CHATTANOOGA, Tenn. (VN) — In the end, the U.S. national time trial championships boiled down to just two dominant teams. For the women it was Twenty16–Sho-Air, whose Kristin Armstrong and Carmen Small each crushed the course record en route to a one-two finish. For the men, Cannondale-Garmin dominated the field, with Andrew Talansky securing his first professional TT championship and teammate Ben King finishing only seconds behind.
Could we see a repeat of sorts as the domestic peloton takes to the road on Monday at the Volkswagen USA Cycling Professional Road and Time Trial Championships in Chattanooga? A pair of dominant teams who command the day?
It’s difficult to say, of course. With 73 men and 82 women registered for the Memorial Day showdown, the stars and stripes could very well end up in the hands of a dark horse like SmartStop’s Dr. Eric Marcotte, the 34-year-old Arizona chiropractor who shocked the field with his surprise win in 2014.
But pressed to name Monday’s race favorites, most would begin with Boels-Dolmans and Cannondale-Garmin.
Women: Boels-Dolmans’ one-two punch
The 69.3-mile women’s road race will begin with three starting circuits through downtown Chattanooga. After two long laps over nearby Lookout Mountain, it will conclude with three additional downtown closing circuits. With 2014 winner Alison Powers now retired and 2015 Tour of the Gila winner Mara Abbott sitting the race out, Monday’s smart money is on Boels-Dolmans’ one-two punch of Evelyn Stevens and Megan Guarnier.
Stevens, the stockbroker turned cycling phenom, is a powerful all-rounder whose well-earned reputation as a time trialist is well-balanced by her hard-charging style on the road. The 32-year-old from Claremont, California, won the recent women’s invitational time trial at the Amgen Tour of California and is one of three women already selected to represent the United States at the UCI’s world time trial championships in Richmond, Virginia. Equally adept on the road, Stevens is the 2012 winner of the women’s Fleche Wallonne.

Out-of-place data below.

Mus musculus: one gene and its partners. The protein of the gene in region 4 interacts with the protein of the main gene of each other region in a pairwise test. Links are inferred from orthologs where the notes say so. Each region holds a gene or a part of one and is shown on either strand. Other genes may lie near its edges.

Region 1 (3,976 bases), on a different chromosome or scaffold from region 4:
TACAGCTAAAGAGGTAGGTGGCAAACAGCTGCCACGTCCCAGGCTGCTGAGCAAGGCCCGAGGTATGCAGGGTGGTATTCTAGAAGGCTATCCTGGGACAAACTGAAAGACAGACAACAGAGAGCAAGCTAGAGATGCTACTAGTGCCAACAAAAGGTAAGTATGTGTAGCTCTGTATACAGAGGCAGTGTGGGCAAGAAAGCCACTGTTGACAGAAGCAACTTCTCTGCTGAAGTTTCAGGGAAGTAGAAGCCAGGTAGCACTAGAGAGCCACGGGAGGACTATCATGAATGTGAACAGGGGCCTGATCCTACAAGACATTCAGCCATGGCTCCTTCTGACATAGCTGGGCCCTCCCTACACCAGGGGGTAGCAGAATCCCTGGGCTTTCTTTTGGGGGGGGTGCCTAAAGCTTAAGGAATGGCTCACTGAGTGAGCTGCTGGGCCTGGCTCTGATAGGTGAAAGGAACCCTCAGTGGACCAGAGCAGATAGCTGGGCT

After splitting the earliest years of her career between HTC-Columbia and Specialized-lululemon, Stevens signed with the Dutch Boels-Dolmans team for 2015, becoming the second American to join the squad, alongside 2012 U.S. women’s road champion Megan Guarnier.
Guarnier, a 30-year-old native of Glen Falls, New York, began her career in 2010 with Team Tibco, before converting her national championship into a role supporting the sport’s biggest female star, Marianne Vos, as a member of the Rabo Liv women’s team. In 2015, Guarnier took the biggest win of her career, riding away solo to capture the inaugural women’s Strade Bianchi.